Key Reproductive Features: iteroparous ; gonochoric/gonochoristic/dioecious (sexes separate); sexual ; oviparous

Creative Commons Attribution Non Commercial Share Alike 3.0 (CC BY-NC-SA 3.0)

© The Regents of the University of Michigan and its licensors

Source: Animal Diversity Web

Trusted

Article rating from 0 people

Default rating: 2.5 of 5

Molecular Biology and Genetics

Molecular Biology

Barcode data: Tachymarptis melba

The following is a representative barcode sequence, the centroid of all available sequences for this species.


There are 2 barcode sequences available from BOLD and GenBank.

Below is a sequence of the barcode region Cytochrome oxidase subunit 1 (COI or COX1) from a member of the species.

See the BOLD taxonomy browser for more complete information about this specimen and other sequences.

TCTATACTTAATCTTTGGAGCATGAGCCGGCATAGTCGGAACTGCCCTCAGCCTACTTATCCGAGCAGAACTTGGACAACCAGGGACCCTCCTAGGAGATGACCAAATCTACAACGTCATCGTAACCGCCCATGCTTTCGTCATAATCTTCTTCATAGTCATACCCATCATAATTGGAGGATTTGGAAACTGACTAGTTCCCCTCATAATCGGCGCACCCGACATAGCATTCCCCCGAATAAACAATATAAGCTTCTGATTACTTCCCCCATCATTCCTACTCCTCCTAGCCTCCTCAACAGTAGAAGCAGGGGCAGGAACAGGCTGAACTGTATACCCCCCTTTAGCAGGTAACCTAGCCCACGCAGGTGCATCAGTAGACCTTGCCATCTTCTCCCTCCACCTAGCAGGTGTCTCCTCCATCCTAGGTGCAATCAACTTCATTACTACTGCTATCAACATAAAACCCCCTGCCCTTTCACAATATCAAACACCCCTATTCGTATGATCCGTCCTCATCACCGCCGTCCTACTACTTCTCTCCCTCCCCGTCCTTGCCGCTGGCATCACCATACTCCTAACTGACCGCAACCTAAACACCACATTCTTCGACCCCGCCGGAGGAGGAGACCCAATCCTATACCAACACCTATTCTGATTCTTCGGTCACCCAGAAGTTTACATCCTAATTCTA
-- end --

Download FASTA File

Creative Commons Attribution 3.0 (CC BY 3.0)

© Barcode of Life Data Systems

Source: Barcode of Life Data Systems (BOLD)

Trusted

Article rating from 0 people

Default rating: 2.5 of 5

Statistics of barcoding coverage: Tachymarptis melba

Barcode of Life Data Systems (BOLDS) Stats
Public Records: 2
Specimens with Barcodes: 2
Species With Barcodes: 1
Creative Commons Attribution 3.0 (CC BY 3.0)

© Barcode of Life Data Systems

Source: Barcode of Life Data Systems (BOLD)

Trusted

Article rating from 0 people

Default rating: 2.5 of 5

Conservation

Conservation Status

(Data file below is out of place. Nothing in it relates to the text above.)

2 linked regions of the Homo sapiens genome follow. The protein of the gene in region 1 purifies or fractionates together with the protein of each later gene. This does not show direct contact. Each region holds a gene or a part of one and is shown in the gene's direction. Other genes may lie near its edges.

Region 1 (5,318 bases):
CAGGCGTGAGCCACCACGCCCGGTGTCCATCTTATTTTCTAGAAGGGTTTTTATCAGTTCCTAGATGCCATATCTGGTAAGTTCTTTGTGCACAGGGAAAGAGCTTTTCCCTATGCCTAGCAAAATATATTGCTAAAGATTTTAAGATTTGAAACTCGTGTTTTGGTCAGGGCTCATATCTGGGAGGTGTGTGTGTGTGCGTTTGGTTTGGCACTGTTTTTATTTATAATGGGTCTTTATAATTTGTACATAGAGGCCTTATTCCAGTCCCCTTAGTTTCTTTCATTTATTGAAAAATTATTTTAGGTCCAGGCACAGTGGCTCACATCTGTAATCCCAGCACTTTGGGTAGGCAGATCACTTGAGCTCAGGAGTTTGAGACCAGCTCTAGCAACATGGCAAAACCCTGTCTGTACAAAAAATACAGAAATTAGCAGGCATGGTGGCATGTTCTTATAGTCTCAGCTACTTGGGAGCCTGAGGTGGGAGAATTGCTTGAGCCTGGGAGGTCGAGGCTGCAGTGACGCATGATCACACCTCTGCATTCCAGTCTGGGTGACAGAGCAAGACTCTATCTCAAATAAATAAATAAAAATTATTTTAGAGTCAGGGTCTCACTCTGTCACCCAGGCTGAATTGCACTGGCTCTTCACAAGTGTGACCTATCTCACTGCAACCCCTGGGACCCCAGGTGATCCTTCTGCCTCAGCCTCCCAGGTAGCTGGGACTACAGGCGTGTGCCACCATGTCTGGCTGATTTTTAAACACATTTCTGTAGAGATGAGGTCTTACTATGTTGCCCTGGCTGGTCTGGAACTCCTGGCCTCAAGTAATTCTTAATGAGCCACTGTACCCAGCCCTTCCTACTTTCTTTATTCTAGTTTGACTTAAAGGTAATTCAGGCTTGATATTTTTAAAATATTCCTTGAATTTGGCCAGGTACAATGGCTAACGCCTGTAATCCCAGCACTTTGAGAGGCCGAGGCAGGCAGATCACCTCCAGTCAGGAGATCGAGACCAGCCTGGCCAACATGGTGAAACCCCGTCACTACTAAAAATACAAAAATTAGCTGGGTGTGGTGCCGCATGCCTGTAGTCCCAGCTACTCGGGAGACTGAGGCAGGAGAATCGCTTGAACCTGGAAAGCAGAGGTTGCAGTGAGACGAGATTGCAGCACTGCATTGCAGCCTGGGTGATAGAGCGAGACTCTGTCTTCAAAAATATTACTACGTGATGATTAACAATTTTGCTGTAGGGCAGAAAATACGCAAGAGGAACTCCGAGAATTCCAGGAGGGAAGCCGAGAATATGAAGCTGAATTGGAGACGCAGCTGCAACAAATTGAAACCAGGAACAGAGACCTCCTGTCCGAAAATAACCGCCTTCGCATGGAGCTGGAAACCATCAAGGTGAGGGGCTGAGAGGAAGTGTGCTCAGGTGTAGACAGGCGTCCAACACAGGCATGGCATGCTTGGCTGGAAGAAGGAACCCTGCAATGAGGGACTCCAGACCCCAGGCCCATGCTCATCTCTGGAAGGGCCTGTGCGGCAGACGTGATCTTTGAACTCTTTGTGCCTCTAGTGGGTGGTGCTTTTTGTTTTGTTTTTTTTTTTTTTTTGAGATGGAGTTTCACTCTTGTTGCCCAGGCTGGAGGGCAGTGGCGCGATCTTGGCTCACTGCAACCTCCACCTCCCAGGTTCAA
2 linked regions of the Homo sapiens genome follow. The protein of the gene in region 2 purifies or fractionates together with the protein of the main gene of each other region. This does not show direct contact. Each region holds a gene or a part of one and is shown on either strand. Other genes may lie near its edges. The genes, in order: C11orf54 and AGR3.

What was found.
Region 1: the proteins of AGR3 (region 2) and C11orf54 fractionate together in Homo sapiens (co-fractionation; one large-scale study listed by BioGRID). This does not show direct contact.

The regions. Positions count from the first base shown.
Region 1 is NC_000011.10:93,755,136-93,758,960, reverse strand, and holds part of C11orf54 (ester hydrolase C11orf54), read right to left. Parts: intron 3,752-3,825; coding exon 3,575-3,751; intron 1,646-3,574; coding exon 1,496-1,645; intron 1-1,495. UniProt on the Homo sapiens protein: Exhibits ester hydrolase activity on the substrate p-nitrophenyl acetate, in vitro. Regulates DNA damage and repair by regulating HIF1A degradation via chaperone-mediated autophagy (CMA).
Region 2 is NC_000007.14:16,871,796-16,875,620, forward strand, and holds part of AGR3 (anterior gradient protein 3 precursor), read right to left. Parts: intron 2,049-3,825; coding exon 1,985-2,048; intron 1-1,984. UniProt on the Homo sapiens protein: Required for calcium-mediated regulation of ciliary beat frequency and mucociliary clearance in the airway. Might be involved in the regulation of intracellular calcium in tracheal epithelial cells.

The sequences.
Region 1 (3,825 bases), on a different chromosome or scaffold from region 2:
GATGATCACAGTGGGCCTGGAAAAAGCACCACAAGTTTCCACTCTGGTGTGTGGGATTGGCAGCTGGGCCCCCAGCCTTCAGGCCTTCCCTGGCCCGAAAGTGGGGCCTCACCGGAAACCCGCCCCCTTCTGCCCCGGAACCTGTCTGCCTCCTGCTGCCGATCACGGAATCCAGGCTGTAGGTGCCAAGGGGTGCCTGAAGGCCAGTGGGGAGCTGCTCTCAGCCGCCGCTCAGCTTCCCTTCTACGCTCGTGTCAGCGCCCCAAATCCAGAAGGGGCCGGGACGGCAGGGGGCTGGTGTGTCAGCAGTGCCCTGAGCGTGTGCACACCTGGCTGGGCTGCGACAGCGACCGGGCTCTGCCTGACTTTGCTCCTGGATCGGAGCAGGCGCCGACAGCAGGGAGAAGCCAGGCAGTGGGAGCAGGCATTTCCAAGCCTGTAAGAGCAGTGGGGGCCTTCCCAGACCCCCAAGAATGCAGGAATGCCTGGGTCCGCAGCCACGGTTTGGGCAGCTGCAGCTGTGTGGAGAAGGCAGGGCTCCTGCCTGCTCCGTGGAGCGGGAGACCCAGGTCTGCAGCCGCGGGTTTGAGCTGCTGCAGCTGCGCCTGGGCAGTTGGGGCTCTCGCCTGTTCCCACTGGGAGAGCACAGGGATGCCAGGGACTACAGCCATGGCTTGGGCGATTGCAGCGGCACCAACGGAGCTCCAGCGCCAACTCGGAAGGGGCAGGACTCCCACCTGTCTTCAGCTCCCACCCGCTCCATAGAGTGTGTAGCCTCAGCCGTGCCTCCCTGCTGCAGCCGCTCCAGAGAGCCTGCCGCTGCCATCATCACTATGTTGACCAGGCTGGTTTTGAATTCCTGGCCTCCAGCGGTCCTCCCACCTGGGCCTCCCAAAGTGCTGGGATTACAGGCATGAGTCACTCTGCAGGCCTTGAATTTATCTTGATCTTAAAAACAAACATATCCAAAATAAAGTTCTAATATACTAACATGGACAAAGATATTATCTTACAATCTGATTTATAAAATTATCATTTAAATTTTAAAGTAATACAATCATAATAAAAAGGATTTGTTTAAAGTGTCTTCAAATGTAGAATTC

IUCN Red List Assessment


Red List Category
LC
Least Concern

Red List Criteria

Version
3.1

Year Assessed
2012

Assessor/s
BirdLife International

Reviewer/s
Butchart, S. & Symes, A.

Contributor/s

Justification
This species has an extremely large range, and hence does not approach the thresholds for Vulnerable under the range size criterion (Extent of Occurrence <20,000 km2 combined with a declining or fluctuating range size, habitat extent/quality, or population size and a small number of locations or severe fragmentation). The population trend appears to be stable, and hence the species does not approach the thresholds for Vulnerable under the population trend criterion (>30% decline over ten years or three generations). The population size is extremely large, and hence does not approach the thresholds for Vulnerable under the population size criterion (<10,000 mature individuals with a continuing decline estimated to be >10% in ten years or three generations, or with a specified population structure). For these reasons the species is evaluated as Least Concern.

History
  • Least Concern (LC)
  • Least Concern (LC)
  • Least Concern (LC)
  • Lower Risk/least concern (LR/lc)
  • Lower Risk/least concern (LR/lc)
  • Lower Risk/least concern (LR/lc)
Creative Commons Attribution Non Commercial Share Alike 3.0 (CC BY-NC-SA 3.0)

© International Union for Conservation of Nature and Natural Resources

Source: IUCN

Trusted

Article rating from 0 people

Default rating: 2.5 of 5